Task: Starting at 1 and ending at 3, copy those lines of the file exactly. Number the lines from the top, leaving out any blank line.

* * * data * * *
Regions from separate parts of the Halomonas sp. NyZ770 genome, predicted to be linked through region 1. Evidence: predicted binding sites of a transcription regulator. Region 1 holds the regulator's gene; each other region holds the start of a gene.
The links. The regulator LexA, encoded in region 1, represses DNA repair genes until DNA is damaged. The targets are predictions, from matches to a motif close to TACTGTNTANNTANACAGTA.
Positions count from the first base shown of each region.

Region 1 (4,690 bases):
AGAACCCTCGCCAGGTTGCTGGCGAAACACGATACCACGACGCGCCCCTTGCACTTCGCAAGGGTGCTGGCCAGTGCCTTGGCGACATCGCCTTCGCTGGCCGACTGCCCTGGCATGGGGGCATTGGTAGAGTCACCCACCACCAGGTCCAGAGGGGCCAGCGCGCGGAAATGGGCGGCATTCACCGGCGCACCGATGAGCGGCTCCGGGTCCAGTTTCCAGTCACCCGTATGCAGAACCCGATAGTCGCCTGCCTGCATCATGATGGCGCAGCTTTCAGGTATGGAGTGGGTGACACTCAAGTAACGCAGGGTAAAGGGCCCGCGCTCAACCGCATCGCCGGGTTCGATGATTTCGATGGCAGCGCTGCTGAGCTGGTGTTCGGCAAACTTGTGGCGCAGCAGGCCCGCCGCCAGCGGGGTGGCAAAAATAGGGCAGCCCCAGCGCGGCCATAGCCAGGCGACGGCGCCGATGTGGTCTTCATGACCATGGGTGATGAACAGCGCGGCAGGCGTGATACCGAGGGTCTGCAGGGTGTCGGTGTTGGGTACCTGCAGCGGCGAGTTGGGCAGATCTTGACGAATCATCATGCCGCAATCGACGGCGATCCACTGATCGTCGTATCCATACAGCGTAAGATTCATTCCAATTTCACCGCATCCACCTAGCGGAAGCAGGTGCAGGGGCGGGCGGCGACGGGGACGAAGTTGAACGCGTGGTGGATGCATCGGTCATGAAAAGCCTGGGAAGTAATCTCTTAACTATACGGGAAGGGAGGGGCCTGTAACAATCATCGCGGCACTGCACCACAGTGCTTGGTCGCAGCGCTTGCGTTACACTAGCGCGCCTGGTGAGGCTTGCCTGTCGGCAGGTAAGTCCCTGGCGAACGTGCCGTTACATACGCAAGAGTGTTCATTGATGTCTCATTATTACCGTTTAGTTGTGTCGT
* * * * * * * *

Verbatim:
Regions from separate parts of the Halomonas sp. NyZ770 genome, predicted to be linked through region 1. Evidence: predicted binding sites of a transcription regulator. Region 1 holds the regulator's gene; each other region holds the start of a gene.
The links. The regulator LexA, encoded in region 1, represses DNA repair genes until DNA is damaged. The targets are predictions, from matches to a motif close to TACTGTNTANNTANACAGTA.
Positions count from the first base shown of each region.